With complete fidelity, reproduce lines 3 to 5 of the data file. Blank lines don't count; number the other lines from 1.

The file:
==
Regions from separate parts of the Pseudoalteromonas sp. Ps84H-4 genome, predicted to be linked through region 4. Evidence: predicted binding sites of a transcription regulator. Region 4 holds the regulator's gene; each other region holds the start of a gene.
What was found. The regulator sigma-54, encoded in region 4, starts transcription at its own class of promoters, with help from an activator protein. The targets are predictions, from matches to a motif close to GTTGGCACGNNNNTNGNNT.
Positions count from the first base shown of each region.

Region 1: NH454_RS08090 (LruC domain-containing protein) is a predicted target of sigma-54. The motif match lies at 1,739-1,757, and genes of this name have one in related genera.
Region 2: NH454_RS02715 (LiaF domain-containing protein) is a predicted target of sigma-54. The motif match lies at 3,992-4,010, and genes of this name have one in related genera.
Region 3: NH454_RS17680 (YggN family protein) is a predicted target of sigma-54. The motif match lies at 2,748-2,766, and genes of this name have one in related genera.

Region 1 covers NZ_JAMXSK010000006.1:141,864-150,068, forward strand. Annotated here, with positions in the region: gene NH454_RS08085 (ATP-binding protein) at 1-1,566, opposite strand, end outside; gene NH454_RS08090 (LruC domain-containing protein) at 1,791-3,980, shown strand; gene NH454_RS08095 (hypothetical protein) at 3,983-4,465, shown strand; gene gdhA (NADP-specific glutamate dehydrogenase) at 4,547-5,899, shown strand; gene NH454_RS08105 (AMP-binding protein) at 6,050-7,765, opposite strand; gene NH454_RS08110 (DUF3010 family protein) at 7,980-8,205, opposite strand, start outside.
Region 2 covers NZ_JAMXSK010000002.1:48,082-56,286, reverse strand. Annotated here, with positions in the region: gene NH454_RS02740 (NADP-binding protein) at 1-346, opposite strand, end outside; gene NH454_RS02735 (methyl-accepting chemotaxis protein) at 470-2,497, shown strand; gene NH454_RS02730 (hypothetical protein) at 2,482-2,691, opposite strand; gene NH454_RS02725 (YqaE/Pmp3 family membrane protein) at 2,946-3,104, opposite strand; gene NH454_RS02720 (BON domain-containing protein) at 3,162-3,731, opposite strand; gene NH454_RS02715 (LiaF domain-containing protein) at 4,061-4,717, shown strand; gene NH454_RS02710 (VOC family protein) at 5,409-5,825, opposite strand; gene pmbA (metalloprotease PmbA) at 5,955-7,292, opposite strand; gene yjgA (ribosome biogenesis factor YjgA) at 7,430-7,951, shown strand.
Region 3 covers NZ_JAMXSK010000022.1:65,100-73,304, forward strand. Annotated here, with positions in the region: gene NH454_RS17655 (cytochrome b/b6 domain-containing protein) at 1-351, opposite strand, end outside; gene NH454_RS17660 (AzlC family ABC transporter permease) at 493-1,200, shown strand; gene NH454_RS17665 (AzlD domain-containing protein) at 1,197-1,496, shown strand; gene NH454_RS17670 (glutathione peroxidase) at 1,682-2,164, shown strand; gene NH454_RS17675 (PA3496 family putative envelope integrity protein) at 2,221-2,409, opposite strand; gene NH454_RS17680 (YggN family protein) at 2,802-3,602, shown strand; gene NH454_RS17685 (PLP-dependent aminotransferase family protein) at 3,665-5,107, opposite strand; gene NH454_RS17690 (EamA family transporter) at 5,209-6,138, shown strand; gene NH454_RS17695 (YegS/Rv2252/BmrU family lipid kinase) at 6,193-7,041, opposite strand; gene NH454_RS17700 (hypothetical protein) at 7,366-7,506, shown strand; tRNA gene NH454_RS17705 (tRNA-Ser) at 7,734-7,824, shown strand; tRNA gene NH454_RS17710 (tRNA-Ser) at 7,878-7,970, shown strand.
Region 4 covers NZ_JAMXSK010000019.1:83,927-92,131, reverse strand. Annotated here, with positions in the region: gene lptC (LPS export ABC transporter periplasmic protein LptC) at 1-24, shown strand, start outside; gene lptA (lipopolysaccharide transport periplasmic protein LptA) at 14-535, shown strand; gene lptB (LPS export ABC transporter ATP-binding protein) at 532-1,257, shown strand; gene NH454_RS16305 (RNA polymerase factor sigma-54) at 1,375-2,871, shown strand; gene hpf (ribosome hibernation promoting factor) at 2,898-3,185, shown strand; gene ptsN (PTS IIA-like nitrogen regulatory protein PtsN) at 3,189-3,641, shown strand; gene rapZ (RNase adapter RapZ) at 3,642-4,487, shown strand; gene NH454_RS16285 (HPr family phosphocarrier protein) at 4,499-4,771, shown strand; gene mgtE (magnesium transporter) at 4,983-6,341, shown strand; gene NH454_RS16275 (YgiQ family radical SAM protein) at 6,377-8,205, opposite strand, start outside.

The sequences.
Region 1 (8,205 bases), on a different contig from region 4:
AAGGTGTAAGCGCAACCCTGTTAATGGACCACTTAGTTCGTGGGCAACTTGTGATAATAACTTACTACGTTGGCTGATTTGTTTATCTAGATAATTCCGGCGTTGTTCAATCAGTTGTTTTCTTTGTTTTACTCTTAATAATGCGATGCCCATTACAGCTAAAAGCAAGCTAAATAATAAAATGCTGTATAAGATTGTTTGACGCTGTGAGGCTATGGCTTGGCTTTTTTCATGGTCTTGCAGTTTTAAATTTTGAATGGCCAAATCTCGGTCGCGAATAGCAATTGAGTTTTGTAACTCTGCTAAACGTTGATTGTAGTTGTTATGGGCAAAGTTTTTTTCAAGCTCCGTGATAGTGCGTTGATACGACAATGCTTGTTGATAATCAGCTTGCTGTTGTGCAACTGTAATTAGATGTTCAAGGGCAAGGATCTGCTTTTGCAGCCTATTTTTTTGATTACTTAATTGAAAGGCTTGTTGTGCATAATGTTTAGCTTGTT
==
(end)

Positions count from the first base shown of each region.

Region 1: NH454_RS08090 (LruC domain-containing protein) is a predicted target of sigma-54. The motif match lies at 1,739-1,757, and genes of this name have one in related genera.
Region 2: NH454_RS02715 (LiaF domain-containing protein) is a predicted target of sigma-54. The motif match lies at 3,992-4,010, and genes of this name have one in related genera.